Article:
It’s amazing how easily we all became friends. The children look after one another and always seem to be giggling. Their energy was contagious. The girls performed several dances they had been practicing for weeks for us. They were very talented. And not to mention adorable.
Madeline, my newest best friend, pulled me into the dance tried to teach me. She promised I was getting the hang of it, but I think she may have just said that to be nice.
Afterward, Innocents at Risk distributed pizza and drinks for lunch. The children sat perfectly quietly, without touching their food, until we said a prayer. The staff is surely doing something right, we all agreed.
We were also thrilled to have had enough support from back in the United States to bring clothing for each of the 187 children. One young boy pointed out, “Clothes aren’t gifts.” Valid argument, I decided. But luckily for him, we brought toys the next day.
The kids were so sweet and excited to share their gifts with one another. We played baseball, took hundreds of photos, and sang and danced all day long.
I was so, so excited to return the next day.
14. July 2012
I’m on island time!
Maybe it’s the weather. Or the sunshine that seems to gently wakes you through the window each morning. I’m not sure which, but I just love how friendly people are in the Caribbean. We drove past a beautiful oceanfront home one afternoon. The family living there was standing out front. We called out, “Can we move in with you??”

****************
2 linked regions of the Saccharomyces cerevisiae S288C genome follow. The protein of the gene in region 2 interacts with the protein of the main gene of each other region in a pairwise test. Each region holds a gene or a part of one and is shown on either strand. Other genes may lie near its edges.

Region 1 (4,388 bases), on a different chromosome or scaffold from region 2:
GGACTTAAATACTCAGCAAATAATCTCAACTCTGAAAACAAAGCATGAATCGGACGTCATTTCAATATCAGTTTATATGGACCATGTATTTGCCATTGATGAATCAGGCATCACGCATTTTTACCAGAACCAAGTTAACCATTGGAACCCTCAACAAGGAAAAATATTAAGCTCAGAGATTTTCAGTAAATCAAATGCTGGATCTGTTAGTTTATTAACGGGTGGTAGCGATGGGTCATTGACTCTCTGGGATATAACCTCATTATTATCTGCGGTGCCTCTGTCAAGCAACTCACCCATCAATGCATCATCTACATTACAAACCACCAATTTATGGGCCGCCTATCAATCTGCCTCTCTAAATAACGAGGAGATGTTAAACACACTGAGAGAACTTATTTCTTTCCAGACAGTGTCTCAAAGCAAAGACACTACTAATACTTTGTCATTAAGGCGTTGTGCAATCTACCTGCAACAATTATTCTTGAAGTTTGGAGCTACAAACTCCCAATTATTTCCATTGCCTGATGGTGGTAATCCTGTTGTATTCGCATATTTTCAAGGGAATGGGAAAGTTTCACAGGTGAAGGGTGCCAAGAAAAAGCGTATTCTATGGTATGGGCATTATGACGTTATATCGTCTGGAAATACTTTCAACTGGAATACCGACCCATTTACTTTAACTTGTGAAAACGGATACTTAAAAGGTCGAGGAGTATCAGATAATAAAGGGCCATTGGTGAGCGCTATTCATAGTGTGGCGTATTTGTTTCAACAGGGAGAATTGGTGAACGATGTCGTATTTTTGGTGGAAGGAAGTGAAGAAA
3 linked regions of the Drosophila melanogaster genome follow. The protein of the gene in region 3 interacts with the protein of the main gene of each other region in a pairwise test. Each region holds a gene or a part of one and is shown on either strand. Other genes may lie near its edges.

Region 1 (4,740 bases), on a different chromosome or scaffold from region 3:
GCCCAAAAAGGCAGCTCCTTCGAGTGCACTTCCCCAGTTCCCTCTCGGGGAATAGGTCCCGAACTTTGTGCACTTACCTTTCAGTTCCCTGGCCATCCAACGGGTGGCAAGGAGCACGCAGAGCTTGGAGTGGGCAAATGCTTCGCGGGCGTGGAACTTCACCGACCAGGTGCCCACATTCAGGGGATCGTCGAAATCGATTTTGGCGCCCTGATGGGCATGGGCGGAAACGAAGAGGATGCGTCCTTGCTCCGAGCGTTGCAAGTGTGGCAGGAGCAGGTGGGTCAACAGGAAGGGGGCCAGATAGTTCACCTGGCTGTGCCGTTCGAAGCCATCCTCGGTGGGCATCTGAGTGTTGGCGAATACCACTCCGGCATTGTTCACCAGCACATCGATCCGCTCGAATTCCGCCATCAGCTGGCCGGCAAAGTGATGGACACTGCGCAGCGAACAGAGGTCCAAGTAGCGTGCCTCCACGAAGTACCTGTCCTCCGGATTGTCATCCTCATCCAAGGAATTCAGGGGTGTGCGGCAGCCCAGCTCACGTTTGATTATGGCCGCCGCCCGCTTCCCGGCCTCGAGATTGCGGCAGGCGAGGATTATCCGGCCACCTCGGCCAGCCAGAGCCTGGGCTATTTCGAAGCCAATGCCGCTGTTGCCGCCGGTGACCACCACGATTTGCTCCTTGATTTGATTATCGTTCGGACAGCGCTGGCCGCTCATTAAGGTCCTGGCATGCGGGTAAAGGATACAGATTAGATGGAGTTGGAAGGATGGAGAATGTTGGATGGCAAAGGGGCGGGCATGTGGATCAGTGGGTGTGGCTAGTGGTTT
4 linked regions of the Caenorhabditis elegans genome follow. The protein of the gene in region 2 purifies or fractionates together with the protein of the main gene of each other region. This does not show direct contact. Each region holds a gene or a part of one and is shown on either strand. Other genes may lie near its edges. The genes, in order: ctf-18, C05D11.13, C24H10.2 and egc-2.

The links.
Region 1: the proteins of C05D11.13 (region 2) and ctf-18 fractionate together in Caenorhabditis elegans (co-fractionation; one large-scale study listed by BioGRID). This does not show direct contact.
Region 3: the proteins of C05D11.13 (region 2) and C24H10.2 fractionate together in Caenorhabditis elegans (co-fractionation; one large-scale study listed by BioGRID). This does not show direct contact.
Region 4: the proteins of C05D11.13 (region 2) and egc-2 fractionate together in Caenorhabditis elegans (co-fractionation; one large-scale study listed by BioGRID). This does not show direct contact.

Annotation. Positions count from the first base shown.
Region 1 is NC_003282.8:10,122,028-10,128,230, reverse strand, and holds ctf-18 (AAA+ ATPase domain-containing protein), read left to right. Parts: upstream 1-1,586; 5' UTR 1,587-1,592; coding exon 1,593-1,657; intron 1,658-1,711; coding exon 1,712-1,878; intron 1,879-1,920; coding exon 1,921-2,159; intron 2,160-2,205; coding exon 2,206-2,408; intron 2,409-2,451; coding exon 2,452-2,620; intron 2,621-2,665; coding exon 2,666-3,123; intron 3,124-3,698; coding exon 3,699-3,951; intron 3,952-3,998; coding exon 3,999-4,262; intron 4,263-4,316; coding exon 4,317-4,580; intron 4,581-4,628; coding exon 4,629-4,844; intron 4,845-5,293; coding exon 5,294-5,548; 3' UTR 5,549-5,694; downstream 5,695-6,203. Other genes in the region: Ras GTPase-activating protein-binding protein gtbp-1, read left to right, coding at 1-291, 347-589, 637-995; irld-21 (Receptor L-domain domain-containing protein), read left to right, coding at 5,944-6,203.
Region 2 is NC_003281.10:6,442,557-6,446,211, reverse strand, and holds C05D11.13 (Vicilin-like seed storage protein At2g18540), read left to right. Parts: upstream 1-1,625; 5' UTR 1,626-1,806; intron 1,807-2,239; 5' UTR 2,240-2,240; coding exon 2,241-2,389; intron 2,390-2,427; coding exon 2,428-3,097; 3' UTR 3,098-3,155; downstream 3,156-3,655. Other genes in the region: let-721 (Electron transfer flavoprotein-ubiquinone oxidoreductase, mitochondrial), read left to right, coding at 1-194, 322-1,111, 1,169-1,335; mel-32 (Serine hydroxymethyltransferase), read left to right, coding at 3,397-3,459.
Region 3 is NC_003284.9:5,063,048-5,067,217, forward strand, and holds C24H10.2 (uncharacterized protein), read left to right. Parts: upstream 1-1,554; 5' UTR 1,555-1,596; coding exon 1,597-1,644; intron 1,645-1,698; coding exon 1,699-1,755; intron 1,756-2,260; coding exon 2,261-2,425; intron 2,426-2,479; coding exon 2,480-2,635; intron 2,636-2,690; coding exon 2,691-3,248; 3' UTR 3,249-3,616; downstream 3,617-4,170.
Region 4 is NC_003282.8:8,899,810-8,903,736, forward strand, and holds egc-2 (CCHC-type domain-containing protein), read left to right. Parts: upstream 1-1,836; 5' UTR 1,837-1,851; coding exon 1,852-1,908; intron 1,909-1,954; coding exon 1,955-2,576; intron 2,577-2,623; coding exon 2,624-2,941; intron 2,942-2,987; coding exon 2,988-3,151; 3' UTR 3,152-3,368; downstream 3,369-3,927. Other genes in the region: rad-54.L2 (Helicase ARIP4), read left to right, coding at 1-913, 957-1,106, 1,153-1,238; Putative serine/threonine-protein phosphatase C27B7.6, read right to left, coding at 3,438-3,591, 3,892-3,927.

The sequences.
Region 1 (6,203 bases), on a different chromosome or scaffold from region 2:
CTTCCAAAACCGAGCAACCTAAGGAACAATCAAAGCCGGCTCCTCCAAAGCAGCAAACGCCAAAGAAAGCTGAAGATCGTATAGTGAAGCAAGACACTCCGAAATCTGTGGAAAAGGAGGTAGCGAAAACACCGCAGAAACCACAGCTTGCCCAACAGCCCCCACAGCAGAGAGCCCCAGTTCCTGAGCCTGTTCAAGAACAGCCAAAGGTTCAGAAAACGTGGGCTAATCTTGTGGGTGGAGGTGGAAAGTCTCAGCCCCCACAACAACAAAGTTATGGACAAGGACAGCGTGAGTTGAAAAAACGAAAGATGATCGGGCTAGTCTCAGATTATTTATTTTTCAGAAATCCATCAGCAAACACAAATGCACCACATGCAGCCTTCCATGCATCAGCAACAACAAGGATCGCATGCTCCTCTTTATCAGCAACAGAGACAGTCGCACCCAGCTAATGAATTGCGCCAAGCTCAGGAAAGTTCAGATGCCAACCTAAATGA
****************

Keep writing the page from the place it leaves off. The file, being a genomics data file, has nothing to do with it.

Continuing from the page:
And wouldn’t you know, they answered, “Yes, of course!”
Maybe we should have taken them up on this offer. Or definitely.
I truly love this place. I could spend every day at the Ninos de Cristo Orphanage. I was just so drawn to the creativity, positivity and love that circulated through the compound. These types of experiences are so restorative and uplifting.
Two of the girls I became very close with shared with me stories of their past along with their future dreams and goals. Because of this along with many other reasons, I have so much faith in Ninos de Cristos. The children living here are empowered, ambitious and simply brilliant. The future of the city of La Romana is in great hands.
The kindness and warm nature of everyone we encountered was unforgettable. Ninos de Cristos is not a typical place. It is very special. Every child and staff member has an inspirational story of their own. Each person is part of an extraordinary family.
As I was leaving, Kasandra, an eighteen-year-old I became particularly close with said to me, “You are my sister.”
We had an incredible two days at the orphanage. We made lifelong friends and gained so much insight about the life of Caribbean youth. Ninos de Cristo is a wonderful institution filled with wonderful people. I pinkie promised several of the girls I would return, and I really, truly mean it.
15. July 2012
My life goal is to write a book. Actually, not just to write one, but to write a book that is interesting enough to be turned so that the cover is facing the people walking around the bookstore instead of just the spine. This, a roommate of mine told me once, is when you know you’ve truly made it.
I’ve never really been able to come up with something moving enough to fill enough pages to write a book.
But there is nothing quite like two flights, a long layover and two cups of coffee to get a girl thinking.
What I would love to write, more than anything, is the story of the children and staff at Ninos de Cristo. I was so moved by their strength and resilience. I was so moved by the amazing bond they share and the many challenges they have overcome. I feel so humbled for knowing these individuals.